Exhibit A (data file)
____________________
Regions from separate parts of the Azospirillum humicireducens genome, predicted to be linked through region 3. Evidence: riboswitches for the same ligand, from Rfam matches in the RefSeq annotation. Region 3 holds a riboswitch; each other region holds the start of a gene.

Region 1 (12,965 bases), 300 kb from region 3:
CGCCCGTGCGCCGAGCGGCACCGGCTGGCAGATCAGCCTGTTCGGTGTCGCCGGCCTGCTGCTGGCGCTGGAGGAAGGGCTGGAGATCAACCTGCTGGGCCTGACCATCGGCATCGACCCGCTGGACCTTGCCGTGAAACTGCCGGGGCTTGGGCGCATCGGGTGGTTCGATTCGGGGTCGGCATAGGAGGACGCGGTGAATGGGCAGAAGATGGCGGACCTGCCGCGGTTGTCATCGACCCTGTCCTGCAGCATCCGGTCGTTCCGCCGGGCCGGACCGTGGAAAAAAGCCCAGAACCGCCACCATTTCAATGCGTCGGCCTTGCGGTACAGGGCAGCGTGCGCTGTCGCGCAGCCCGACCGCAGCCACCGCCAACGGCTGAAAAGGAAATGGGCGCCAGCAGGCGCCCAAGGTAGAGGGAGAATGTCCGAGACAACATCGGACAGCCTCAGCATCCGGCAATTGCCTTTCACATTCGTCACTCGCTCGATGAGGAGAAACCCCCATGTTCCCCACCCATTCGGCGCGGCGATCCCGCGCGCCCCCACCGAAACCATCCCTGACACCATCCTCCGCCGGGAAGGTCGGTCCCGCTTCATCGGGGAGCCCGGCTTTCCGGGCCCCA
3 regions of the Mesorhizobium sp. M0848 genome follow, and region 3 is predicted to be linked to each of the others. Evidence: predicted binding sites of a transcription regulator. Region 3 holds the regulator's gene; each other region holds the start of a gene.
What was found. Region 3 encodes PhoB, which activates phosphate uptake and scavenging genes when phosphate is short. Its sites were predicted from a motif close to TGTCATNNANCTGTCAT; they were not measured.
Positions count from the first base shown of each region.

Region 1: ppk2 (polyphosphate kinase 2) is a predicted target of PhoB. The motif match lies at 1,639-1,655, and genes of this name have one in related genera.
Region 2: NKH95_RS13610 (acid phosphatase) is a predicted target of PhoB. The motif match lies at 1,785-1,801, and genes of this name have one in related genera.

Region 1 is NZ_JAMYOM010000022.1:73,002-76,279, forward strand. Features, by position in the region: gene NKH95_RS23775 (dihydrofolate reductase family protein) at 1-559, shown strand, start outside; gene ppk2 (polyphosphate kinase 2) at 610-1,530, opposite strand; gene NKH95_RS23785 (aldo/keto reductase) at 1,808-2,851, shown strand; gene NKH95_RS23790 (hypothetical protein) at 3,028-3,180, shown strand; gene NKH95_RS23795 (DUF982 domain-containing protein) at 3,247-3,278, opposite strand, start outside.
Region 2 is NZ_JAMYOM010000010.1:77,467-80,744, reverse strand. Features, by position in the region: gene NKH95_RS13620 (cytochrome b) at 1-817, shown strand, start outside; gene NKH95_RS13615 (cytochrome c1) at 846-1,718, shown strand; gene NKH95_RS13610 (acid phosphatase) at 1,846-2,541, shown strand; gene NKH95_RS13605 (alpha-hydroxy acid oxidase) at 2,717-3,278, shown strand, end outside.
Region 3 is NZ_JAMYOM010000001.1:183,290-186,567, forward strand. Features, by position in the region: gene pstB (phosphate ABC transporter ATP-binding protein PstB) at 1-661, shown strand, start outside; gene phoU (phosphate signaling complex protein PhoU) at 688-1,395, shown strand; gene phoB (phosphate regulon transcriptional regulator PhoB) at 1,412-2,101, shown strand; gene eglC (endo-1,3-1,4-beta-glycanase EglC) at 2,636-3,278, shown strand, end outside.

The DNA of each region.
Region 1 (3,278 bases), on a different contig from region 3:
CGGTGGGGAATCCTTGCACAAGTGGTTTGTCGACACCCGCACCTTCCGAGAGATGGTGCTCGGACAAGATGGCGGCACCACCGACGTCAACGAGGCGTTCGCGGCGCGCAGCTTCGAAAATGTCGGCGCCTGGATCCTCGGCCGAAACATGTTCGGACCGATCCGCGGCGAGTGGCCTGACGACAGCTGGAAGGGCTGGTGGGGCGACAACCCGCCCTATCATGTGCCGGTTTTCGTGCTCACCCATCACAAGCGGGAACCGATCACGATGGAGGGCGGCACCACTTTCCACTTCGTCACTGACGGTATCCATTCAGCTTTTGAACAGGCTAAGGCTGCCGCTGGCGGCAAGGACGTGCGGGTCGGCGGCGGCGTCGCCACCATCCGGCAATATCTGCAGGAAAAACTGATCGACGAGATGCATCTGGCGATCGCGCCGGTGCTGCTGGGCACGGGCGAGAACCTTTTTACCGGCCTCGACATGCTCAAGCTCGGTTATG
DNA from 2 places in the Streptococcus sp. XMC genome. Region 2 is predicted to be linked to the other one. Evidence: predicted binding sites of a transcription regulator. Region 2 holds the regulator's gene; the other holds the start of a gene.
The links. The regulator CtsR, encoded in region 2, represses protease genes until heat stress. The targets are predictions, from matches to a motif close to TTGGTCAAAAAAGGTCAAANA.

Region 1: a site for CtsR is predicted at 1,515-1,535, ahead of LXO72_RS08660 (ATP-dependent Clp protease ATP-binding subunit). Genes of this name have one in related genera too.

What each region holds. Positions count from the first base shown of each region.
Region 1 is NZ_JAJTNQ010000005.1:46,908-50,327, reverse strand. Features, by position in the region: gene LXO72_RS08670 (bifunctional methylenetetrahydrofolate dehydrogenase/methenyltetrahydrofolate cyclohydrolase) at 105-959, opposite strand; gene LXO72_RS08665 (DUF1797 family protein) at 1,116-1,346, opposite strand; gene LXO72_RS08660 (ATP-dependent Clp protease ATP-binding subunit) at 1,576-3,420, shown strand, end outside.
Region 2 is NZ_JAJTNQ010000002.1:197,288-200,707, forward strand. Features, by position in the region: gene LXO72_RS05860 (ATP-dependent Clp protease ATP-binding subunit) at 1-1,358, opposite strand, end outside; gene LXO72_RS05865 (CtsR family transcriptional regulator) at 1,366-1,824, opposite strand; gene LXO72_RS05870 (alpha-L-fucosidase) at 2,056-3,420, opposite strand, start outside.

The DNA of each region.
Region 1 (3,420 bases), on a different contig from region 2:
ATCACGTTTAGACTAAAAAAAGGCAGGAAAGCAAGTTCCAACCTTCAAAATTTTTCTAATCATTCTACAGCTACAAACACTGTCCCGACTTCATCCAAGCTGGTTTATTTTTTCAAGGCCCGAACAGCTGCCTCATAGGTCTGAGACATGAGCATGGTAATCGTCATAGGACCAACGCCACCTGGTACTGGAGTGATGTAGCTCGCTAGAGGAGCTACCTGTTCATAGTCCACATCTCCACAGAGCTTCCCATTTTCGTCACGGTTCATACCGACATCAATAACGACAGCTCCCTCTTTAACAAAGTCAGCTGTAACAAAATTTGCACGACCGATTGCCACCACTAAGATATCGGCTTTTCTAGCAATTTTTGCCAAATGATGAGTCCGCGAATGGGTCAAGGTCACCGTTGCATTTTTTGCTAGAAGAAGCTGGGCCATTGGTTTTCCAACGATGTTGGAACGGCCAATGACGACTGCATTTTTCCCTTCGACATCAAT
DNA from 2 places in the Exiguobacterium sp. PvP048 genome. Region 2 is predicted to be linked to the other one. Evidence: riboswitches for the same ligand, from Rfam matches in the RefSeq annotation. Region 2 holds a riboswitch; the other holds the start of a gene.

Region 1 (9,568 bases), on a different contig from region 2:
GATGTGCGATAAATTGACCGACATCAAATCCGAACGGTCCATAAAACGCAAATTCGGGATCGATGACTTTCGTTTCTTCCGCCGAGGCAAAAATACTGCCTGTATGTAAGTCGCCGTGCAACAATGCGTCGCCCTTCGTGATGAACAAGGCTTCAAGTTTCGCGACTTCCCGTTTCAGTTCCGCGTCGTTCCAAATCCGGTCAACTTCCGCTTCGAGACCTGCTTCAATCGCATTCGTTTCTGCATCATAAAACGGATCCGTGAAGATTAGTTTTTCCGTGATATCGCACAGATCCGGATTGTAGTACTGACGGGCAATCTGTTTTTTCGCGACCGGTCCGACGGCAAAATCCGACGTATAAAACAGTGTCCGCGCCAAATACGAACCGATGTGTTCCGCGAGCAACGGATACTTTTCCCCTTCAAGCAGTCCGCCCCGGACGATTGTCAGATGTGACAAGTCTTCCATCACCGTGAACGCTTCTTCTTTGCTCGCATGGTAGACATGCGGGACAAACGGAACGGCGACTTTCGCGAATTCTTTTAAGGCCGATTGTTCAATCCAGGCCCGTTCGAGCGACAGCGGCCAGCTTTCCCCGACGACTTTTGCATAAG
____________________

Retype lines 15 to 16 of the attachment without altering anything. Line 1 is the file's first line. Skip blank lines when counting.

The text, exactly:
DNA from 2 places in the Streptococcus sp. XMC genome. Region 2 is predicted to be linked to the other one. Evidence: predicted binding sites of a transcription regulator. Region 2 holds the regulator's gene; the other holds the start of a gene.
The links. The regulator CtsR, encoded in region 2, represses protease genes until heat stress. The targets are predictions, from matches to a motif close to TTGGTCAAAAAAGGTCAAANA.